This online event will be held in English.
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Filiz Yenişehirlioğlu is a professor of Ottoman art and architecture in the Department of Archeology and History of Art at Koç University and also the director of the Vehbi Koç Ankara Studies Research Center in Ankara. She is a member of the International Executive Committee of Medieval and Modern Ceramics Association of the Mediterranean (AIEM3) and a member of the National Committee of International Congress of Turkish Art. Her publications are on Ottoman cities, ceramics, architecture, and art. Recently, she worked on the development of a museum in the Byzantine period Tekfur Palace for the Istanbul Metropolitan Municipality.
Beate Böhlendorf-Arslan is a professor of Christian and Byzantine Art and Archaeology at Marburg University in Germany. After receiving her PhD in Heidelberg, with a study of glazed Byzantine pottery, for which she collected material in numerous excavations in Turkey, she was employed for nine years at Onsekiz Mart University in Çanakkale. Her research focuses on the daily life of the Late Roman and Byzantine empires, based on archaeological excavations and field work in Turkey. This includes research in pottery, glass, all kinds of “small finds,” and architecture. She has published three books and several articles on Byzantine and Byzantine-Ottoman transitional pottery, in addition to other works.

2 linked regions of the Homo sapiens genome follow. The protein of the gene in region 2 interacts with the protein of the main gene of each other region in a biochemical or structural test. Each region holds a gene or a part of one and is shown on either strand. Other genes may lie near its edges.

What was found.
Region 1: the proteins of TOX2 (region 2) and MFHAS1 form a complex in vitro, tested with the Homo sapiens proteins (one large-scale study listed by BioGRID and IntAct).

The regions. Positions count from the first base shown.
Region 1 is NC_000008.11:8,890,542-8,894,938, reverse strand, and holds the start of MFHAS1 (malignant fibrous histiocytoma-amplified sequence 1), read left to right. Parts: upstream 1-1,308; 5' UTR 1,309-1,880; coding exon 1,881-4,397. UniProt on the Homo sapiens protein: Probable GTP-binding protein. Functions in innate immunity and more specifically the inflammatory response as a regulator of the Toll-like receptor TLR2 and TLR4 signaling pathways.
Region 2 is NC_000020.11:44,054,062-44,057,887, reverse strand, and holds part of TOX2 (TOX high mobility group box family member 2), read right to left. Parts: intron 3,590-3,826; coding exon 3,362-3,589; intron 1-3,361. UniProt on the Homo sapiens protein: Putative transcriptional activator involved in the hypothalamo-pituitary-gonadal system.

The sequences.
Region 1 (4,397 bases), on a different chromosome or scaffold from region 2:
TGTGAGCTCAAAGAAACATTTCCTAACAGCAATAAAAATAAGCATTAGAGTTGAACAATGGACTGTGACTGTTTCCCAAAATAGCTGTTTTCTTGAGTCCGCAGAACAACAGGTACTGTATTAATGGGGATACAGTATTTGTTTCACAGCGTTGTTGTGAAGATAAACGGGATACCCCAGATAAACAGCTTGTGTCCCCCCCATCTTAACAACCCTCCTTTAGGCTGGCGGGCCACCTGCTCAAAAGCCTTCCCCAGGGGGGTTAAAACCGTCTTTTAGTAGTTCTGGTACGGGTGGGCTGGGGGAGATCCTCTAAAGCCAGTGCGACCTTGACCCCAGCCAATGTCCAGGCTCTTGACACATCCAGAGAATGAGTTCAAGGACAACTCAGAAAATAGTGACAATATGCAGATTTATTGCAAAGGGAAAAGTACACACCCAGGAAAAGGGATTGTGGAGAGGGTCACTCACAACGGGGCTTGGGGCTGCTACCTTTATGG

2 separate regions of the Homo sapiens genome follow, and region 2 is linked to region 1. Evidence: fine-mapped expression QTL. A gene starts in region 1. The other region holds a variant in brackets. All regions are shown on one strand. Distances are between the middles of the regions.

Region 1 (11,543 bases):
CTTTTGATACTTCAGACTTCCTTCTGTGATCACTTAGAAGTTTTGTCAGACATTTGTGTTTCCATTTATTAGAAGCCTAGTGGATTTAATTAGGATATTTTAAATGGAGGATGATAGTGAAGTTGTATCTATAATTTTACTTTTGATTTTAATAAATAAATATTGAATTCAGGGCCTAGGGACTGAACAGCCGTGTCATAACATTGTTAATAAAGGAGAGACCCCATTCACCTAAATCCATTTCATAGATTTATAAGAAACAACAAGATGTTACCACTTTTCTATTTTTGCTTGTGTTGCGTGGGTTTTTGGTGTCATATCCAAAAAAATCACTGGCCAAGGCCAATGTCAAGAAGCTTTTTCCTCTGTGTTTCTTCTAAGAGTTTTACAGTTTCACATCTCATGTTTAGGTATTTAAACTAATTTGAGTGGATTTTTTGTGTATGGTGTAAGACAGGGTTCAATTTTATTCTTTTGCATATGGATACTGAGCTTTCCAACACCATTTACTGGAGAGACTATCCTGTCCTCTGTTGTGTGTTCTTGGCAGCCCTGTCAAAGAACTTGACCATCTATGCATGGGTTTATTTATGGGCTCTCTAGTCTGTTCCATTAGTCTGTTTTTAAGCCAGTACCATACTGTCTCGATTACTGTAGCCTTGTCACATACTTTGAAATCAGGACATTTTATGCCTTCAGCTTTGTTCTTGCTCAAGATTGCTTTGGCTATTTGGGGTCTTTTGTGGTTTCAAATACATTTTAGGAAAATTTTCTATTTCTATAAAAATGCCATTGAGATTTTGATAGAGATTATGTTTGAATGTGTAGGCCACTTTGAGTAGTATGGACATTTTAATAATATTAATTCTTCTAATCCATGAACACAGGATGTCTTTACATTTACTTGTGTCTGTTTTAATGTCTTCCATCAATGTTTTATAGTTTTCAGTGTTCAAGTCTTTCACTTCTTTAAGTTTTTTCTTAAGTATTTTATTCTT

Nikos D. Kontogiannis is an assistant professor of Byzantine archaeology and history of art, Koç University. His interests lie in the fields of military and domestic architecture, ceramics and minor objects, industrial production, and commercial networks in the eastern Mediterranean. Having studied at the Universities of Athens (Greece) and Birmingham (UK), he went on to work for approximately fifteen years at the Hellenic Ministry of Culture. His current projects focus on the study of two extensive Late Byzantine hoards at the British Museum (UK) and the Metropolitan Museum of Art, New York (USA).
Alican Kutlay is a production editor and publications specialist at the Koç University’s Research Center for Anatolian Civilizations (ANAMED) in Istanbul. He received his BA and MA degrees from Koç University’s Archaeology and History of Art Department and is continuing his studies. His research interests are late antique Constantinople, late antique Anatolia as well as daily life in the Byzantine Empire. At ANAMED, he coordinated and has been coordinating tens of publications on history, art, and archaeology including proceedings, exhibition catalogs, reference books, and a journal.